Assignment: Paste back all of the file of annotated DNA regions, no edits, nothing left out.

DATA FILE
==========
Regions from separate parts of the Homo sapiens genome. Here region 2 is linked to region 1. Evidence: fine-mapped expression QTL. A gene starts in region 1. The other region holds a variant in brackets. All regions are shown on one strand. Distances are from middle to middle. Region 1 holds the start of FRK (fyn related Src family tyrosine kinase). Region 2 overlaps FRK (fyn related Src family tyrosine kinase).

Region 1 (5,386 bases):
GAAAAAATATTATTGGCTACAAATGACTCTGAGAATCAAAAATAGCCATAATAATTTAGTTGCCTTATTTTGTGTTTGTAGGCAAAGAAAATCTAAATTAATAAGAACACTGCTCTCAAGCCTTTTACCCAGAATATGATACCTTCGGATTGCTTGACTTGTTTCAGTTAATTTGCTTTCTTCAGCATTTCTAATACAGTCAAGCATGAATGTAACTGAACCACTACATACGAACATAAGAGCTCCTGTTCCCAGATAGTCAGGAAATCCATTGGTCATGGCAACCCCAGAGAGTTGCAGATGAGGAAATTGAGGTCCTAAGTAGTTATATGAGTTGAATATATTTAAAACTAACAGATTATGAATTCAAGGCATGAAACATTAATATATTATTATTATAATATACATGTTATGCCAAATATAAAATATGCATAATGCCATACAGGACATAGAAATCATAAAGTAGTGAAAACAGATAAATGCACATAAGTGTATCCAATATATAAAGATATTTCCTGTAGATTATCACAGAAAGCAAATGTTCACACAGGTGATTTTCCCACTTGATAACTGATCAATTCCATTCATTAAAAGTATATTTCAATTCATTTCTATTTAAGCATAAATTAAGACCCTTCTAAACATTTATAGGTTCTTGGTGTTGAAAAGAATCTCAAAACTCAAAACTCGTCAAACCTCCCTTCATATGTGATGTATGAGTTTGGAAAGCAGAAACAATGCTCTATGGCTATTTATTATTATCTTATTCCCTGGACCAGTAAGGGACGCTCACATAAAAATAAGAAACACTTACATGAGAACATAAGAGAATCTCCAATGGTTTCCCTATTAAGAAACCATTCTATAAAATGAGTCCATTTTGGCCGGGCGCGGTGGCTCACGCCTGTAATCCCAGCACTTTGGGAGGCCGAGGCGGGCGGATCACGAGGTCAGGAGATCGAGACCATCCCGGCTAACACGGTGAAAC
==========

Regions from separate parts of the Homo sapiens genome. Here region 2 is linked to region 1. Evidence: fine-mapped expression QTL. A gene starts in region 1. The other region holds a variant in brackets. All regions are shown on one strand. Distances are from middle to middle. Region 1 holds the start of FRK (fyn related Src family tyrosine kinase). Region 2 overlaps FRK (fyn related Src family tyrosine kinase).

Region 1 (5,386 bases):
GAAAAAATATTATTGGCTACAAATGACTCTGAGAATCAAAAATAGCCATAATAATTTAGTTGCCTTATTTTGTGTTTGTAGGCAAAGAAAATCTAAATTAATAAGAACACTGCTCTCAAGCCTTTTACCCAGAATATGATACCTTCGGATTGCTTGACTTGTTTCAGTTAATTTGCTTTCTTCAGCATTTCTAATACAGTCAAGCATGAATGTAACTGAACCACTACATACGAACATAAGAGCTCCTGTTCCCAGATAGTCAGGAAATCCATTGGTCATGGCAACCCCAGAGAGTTGCAGATGAGGAAATTGAGGTCCTAAGTAGTTATATGAGTTGAATATATTTAAAACTAACAGATTATGAATTCAAGGCATGAAACATTAATATATTATTATTATAATATACATGTTATGCCAAATATAAAATATGCATAATGCCATACAGGACATAGAAATCATAAAGTAGTGAAAACAGATAAATGCACATAAGTGTATCCAATATATAAAGATATTTCCTGTAGATTATCACAGAAAGCAAATGTTCACACAGGTGATTTTCCCACTTGATAACTGATCAATTCCATTCATTAAAAGTATATTTCAATTCATTTCTATTTAAGCATAAATTAAGACCCTTCTAAACATTTATAGGTTCTTGGTGTTGAAAAGAATCTCAAAACTCAAAACTCGTCAAACCTCCCTTCATATGTGATGTATGAGTTTGGAAAGCAGAAACAATGCTCTATGGCTATTTATTATTATCTTATTCCCTGGACCAGTAAGGGACGCTCACATAAAAATAAGAAACACTTACATGAGAACATAAGAGAATCTCCAATGGTTTCCCTATTAAGAAACCATTCTATAAAATGAGTCCATTTTGGCCGGGCGCGGTGGCTCACGCCTGTAATCCCAGCACTTTGGGAGGCCGAGGCGGGCGGATCACGAGGTCAGGAGATCGAGACCATCCCGGCTAACACGGTGAAAC